News & Views


  • News & Views |

    A new study reports the seroprevalence of SARS-CoV-2 antibodies among a cross-section of patients on haemodialysis and uses these data to estimate seroprevalence in the general US population. Although this study demonstrates the potential of monitoring infectious disease prevalence in dialysis populations, the findings should be interpreted with caution.

    • Viyaasan Mahalingasivam
    •  & Laurie Tomlinson
  • News & Views |

    Recent clinical trials demonstrated that sodium–glucose co-transporter 2 inhibitors can reduce hospitalization for heart failure and improve hard kidney end points in patients with and without type 2 diabetes mellitus. These observations consolidate the view that organ protection is independent of blood glucose control and mitigation of traditional risk factors.

    • Usha Panchapakesan
    •  & Carol Pollock
  • News & Views |

    A new study examined post-mortem kidney tissue from 63 patients with COVID-19. The results suggest that SARS-CoV-2 has kidney tropism, including the ability to replicate in kidney cells, and that kidney transduction by SARS-CoV-2 is associated with shorter survival time and increased incidence of acute kidney injury.

    • Anitha Vijayan
    •  & Benjamin D. Humphreys
  • News & Views |

    Timing of dialysis initiation in critically ill patients is controversial. The STARRT-AKI trial reports that an accelerated initiation strategy did not improve 90-day survival and increased dialysis dependency compared with a standard approach in which patients had greater fluid accumulation and metabolic complications at initiation but 38% avoided dialysis.

    • Josée Bouchard
    •  & Ravindra Mehta
  • News & Views |

    A new study uses the OpenSAFELY health analytics platform to identify risk factors for COVID-19 mortality. This analysis, which includes data for more than 17 million people in the UK, suggests that patients with chronic kidney disease are at higher risk than those with other known risk factors, including chronic heart and lung disease.

    • Ron T. Gansevoort
    •  & Luuk B. Hilbrands
  • News & Views |

    The generation of local immune responses in organs requires a coordinated effort, not just from immune cells, but also from ‘structural’ cells such as epithelial cells, endothelial cells and fibroblasts. New insights gained from profiling these cells across organs in the mouse emphasizes the important contribution of this structural cell network to organ immunity.

    • Zewen Kelvin Tuong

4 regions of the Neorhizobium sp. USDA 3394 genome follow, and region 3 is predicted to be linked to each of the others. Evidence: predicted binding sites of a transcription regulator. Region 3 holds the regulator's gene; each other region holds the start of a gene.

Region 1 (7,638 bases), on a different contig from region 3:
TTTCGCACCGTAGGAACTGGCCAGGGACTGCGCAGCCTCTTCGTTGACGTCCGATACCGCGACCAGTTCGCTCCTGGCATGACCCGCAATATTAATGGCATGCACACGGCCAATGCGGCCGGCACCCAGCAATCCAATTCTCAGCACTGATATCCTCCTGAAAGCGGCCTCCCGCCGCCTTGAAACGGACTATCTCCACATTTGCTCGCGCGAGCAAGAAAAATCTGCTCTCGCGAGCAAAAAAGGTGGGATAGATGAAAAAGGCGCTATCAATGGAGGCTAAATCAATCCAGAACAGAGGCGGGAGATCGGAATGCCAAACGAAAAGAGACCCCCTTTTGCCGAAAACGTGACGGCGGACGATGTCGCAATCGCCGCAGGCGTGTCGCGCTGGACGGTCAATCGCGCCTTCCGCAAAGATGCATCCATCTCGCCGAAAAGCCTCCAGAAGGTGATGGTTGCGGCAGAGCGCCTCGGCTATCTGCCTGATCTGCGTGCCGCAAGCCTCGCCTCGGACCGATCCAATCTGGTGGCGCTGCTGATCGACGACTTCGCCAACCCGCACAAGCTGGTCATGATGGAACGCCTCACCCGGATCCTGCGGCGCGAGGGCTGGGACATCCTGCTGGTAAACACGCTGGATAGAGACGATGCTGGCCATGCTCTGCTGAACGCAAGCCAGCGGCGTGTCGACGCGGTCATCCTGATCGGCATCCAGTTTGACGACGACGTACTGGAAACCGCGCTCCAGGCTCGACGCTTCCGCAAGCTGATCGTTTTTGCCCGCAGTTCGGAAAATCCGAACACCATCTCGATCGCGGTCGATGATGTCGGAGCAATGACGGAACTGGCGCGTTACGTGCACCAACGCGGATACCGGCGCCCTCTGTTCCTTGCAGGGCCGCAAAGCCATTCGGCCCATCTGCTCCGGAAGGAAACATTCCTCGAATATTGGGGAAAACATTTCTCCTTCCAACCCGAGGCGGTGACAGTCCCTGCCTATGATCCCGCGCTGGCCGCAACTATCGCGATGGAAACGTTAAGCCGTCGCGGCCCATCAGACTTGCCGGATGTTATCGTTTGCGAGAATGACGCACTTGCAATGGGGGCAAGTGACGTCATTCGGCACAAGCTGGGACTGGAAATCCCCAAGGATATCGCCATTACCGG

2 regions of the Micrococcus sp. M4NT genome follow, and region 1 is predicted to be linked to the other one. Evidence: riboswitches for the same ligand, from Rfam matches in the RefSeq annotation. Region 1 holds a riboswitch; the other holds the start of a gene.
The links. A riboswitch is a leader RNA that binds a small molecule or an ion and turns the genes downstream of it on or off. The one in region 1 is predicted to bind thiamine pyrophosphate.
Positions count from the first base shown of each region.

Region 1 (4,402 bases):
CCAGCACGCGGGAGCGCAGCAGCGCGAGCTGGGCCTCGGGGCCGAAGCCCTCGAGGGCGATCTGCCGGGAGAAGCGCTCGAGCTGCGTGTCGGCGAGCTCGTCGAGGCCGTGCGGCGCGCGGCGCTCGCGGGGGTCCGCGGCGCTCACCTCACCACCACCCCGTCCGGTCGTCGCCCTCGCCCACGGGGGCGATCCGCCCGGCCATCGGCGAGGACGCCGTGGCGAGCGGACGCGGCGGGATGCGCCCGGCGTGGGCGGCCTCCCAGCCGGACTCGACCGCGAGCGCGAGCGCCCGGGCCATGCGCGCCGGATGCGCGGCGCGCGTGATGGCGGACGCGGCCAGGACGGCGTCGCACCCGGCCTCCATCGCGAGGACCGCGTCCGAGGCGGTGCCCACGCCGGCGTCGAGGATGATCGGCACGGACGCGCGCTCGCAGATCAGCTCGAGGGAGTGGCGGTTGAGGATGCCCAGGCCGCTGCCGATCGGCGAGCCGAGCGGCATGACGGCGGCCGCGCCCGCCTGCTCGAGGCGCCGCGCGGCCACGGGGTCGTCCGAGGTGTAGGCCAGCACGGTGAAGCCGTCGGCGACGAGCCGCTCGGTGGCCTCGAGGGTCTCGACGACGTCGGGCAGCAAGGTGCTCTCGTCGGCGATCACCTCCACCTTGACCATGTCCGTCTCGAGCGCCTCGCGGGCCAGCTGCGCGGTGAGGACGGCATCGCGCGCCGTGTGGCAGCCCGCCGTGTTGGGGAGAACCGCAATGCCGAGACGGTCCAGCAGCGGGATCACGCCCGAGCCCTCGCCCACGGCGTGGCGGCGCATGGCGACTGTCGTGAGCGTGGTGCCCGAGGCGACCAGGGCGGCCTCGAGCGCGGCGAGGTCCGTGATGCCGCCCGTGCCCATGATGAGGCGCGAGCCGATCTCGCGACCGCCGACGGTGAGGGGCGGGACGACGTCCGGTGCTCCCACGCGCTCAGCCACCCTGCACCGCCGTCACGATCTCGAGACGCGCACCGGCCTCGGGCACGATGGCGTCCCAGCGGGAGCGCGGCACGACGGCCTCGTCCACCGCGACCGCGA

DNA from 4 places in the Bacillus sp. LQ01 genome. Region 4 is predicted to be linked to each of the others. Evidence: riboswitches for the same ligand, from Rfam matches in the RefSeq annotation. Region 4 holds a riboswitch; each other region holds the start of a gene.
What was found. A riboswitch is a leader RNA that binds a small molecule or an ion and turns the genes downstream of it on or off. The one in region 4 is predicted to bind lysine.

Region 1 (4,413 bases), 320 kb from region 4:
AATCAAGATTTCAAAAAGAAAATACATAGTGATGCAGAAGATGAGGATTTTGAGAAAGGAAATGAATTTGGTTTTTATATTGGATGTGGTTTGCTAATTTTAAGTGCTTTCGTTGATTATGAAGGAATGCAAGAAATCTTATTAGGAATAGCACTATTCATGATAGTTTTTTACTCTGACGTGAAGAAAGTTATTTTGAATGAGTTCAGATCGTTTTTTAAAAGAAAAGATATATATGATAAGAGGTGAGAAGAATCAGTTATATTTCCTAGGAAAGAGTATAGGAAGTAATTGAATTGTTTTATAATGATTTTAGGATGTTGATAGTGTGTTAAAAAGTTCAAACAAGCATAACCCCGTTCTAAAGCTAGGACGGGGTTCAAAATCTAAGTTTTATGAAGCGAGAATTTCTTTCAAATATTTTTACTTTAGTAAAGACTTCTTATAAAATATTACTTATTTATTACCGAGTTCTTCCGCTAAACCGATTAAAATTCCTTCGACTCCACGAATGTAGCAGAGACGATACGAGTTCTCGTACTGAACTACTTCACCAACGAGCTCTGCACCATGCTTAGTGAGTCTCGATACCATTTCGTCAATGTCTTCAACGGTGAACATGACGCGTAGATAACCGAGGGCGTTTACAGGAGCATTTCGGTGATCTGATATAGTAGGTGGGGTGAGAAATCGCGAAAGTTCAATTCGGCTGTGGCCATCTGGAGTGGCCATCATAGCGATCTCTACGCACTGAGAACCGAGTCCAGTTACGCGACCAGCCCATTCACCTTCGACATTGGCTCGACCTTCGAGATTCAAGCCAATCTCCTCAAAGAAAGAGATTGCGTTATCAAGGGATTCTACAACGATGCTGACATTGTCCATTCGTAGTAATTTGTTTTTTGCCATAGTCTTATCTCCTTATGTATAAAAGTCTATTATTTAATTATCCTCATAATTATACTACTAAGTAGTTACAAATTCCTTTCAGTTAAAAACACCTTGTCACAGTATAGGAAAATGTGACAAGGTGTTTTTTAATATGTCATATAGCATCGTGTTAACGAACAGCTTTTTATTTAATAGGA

•  & Menna R. Clatworthy
  • News & Views |

    Long-term immunosuppression in transplant recipients is associated with important adverse effects including increased risk of infection and malignancy. New data from the ONE Study suggests that use of cell-based medicinal products containing regulatory immune cells is a potentially useful therapeutic strategy to enable minimization of immunosuppression in these patients.

    • James M. Mathew
    •  & Joseph R. Leventhal
  • News & Views |

    The mechanism underlying glomerular filtration barrier selectivity has not been resolved. A new study that reports an inverse correlation between slit diaphragm density and proteinuria in a genetic mouse model of focal segmental glomerulosclerosis suggests that podocytes function to compress the glomerular basement membrane (GBM) and that failure of this process results in GBM stretching and increased permeability.

    • Marcus J. Moeller
    •  & Arnaldo Chia-Gil
  • News & Views |

    Clinical trials of sodium–glucose cotransporter 2 (SGLT2) inhibitors and glucagon-like peptide 1 (GLP1) receptor agonists have shown beneficial effects of these agents on kidney outcomes in patients with type 2 diabetes mellitus. Two new cohort studies now demonstrate that these findings are generalizable to the broad range of patients seen in clinical practice.

    • Annemarie B. van der Aart-van der Beek
    •  & Hiddo J. L. Heerspink
  • News & Views |

    New data suggest that plasma soluble urokinase receptor (suPAR) might be a predictive biomarker and potential therapeutic target for acute kidney injury (AKI). However, many questions remain regarding the potential of suPAR to inform clinical decision making, identify patients for enrolment in clinical trials and add to the understanding of AKI pathogenesis.

    • Sarah Faubel
  • News & Views |

    A recent metabolite genome-wide association study (mGWAS) investigated the relationship between genetic factors and the urine metabolome in kidney disease. The findings demonstrate that mGWAS hold promise for identifying novel genetic factors involved in adsorption, distribution, metabolism and excretion of metabolites and pharmaceuticals, as well as biomarkers for disease progression.

    • Daniel Montemayor
    •  & Kumar Sharma
  • News & Views |

    The PEXIVAS clinical trial demonstrated that, in patients with anti-neutrophil cytoplasmic autoantibody-associated vasculitis (AAV), adjuvant plasma exchange did not reduce the risk of all-cause mortality or end-stage kidney disease and a reduced dose of glucocorticoids was not inferior to standard dosing. These findings might warrant a change in standard AAV therapy.

    • Adam Morris
    •  & Duvuru Geetha